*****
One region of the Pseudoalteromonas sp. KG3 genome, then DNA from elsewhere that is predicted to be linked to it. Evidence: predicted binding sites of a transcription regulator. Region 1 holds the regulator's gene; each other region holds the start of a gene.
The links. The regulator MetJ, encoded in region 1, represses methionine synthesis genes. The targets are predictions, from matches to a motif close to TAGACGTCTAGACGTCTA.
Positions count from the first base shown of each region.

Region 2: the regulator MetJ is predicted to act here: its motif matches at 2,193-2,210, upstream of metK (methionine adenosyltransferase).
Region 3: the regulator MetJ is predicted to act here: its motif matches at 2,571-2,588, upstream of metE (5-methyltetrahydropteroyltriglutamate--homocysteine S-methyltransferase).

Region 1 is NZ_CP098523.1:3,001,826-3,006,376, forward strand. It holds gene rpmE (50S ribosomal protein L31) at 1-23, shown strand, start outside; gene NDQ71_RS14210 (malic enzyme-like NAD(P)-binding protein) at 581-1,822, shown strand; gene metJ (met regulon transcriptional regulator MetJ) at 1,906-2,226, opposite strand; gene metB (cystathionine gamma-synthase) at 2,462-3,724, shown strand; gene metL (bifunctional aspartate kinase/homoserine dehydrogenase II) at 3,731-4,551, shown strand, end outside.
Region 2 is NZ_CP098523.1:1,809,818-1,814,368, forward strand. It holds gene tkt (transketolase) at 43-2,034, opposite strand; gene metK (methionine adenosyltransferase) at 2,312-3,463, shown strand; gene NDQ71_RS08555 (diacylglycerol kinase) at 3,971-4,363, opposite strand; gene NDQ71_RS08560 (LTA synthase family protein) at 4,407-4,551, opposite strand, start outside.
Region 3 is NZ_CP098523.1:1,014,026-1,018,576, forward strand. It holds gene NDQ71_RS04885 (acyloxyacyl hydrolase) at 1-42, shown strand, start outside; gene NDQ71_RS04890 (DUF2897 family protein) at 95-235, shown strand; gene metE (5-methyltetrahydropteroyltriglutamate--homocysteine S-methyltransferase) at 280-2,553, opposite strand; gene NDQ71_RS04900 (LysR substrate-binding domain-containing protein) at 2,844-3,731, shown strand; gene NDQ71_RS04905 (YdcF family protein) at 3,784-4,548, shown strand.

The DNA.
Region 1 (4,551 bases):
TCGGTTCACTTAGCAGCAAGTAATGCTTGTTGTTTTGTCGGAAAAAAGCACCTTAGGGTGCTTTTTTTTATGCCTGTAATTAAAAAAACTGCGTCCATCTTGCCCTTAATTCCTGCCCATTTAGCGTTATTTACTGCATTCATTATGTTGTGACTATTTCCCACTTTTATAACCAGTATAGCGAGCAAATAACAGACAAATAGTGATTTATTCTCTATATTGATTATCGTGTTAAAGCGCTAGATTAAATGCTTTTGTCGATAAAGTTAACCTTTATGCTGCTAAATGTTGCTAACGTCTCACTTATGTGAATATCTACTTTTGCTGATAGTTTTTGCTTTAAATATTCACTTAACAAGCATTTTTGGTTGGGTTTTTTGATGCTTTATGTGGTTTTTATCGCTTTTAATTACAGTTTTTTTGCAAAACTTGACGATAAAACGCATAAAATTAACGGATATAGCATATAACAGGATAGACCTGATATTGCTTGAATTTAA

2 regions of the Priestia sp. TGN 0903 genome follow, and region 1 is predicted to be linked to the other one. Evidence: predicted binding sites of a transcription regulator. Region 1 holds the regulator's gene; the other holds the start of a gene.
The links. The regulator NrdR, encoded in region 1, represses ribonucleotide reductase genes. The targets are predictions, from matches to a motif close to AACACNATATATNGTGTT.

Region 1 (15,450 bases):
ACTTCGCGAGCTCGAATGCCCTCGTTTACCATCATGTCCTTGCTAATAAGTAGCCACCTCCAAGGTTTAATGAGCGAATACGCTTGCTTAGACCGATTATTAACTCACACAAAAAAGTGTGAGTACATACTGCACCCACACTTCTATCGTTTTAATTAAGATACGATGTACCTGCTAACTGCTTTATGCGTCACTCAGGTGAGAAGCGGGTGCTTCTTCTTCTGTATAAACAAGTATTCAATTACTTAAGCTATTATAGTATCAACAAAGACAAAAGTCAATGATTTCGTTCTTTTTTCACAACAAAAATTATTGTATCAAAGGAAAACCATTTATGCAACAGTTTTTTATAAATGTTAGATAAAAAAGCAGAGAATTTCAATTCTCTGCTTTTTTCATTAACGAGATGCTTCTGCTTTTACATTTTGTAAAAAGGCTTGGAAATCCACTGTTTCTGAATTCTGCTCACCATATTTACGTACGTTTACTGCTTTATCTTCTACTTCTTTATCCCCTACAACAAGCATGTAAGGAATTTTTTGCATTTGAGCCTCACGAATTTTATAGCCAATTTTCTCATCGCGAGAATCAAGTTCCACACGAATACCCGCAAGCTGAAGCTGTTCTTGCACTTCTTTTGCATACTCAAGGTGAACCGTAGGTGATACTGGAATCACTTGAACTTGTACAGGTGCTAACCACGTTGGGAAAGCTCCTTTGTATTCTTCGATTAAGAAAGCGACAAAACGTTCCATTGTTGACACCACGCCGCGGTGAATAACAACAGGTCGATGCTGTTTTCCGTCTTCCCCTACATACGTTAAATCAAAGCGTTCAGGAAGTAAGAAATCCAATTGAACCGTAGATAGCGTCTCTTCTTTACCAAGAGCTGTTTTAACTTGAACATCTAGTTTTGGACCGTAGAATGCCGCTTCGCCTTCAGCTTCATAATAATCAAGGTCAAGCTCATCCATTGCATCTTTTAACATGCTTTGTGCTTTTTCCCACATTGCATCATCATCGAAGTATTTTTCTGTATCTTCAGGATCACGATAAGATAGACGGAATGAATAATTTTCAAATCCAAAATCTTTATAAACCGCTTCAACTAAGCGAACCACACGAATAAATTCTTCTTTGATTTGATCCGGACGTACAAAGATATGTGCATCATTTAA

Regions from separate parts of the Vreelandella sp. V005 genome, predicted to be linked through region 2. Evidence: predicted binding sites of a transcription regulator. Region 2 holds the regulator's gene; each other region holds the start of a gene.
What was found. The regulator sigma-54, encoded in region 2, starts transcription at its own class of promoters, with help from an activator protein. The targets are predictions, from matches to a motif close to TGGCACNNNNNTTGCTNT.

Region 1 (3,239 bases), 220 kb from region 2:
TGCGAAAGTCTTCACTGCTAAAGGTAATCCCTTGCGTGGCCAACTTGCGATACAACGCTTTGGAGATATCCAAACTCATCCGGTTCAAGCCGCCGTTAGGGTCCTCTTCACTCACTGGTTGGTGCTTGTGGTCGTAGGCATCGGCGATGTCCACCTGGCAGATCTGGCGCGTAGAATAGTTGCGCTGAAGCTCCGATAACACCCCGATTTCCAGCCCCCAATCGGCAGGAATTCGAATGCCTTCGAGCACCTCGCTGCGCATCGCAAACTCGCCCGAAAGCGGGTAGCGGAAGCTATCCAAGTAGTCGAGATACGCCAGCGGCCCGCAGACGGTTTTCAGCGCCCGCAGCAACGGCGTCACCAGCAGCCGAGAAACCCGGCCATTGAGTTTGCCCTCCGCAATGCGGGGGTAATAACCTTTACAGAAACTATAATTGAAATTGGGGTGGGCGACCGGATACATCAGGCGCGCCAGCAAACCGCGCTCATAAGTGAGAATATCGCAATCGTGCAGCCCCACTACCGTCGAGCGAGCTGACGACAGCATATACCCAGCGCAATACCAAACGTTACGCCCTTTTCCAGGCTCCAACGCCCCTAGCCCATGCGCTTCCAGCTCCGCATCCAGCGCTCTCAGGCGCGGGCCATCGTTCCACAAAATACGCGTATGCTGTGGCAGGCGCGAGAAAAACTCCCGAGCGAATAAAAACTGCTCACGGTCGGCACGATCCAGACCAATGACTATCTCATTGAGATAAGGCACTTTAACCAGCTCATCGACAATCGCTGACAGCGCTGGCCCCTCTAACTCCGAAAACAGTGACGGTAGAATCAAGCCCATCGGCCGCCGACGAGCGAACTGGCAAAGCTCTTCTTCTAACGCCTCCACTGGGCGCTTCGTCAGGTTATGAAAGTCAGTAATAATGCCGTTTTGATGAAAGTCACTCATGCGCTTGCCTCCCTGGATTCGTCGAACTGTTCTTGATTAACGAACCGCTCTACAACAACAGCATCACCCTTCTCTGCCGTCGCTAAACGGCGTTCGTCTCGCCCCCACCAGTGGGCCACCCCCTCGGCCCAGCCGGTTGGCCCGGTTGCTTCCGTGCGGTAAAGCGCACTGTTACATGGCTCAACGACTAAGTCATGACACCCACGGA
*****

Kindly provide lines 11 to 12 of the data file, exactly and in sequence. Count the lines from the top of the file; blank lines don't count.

TCGGTTCACTTAGCAGCAAGTAATGCTTGTTGTTTTGTCGGAAAAAAGCACCTTAGGGTGCTTTTTTTTATGCCTGTAATTAAAAAAACTGCGTCCATCTTGCCCTTAATTCCTGCCCATTTAGCGTTATTTACTGCATTCATTATGTTGTGACTATTTCCCACTTTTATAACCAGTATAGCGAGCAAATAACAGACAAATAGTGATTTATTCTCTATATTGATTATCGTGTTAAAGCGCTAGATTAAATGCTTTTGTCGATAAAGTTAACCTTTATGCTGCTAAATGTTGCTAACGTCTCACTTATGTGAATATCTACTTTTGCTGATAGTTTTTGCTTTAAATATTCACTTAACAAGCATTTTTGGTTGGGTTTTTTGATGCTTTATGTGGTTTTTATCGCTTTTAATTACAGTTTTTTTGCAAAACTTGACGATAAAACGCATAAAATTAACGGATATAGCATATAACAGGATAGACCTGATATTGCTTGAATTTAA

2 regions of the Priestia sp. TGN 0903 genome follow, and region 1 is predicted to be linked to the other one. Evidence: predicted binding sites of a transcription regulator. Region 1 holds the regulator's gene; the other holds the start of a gene.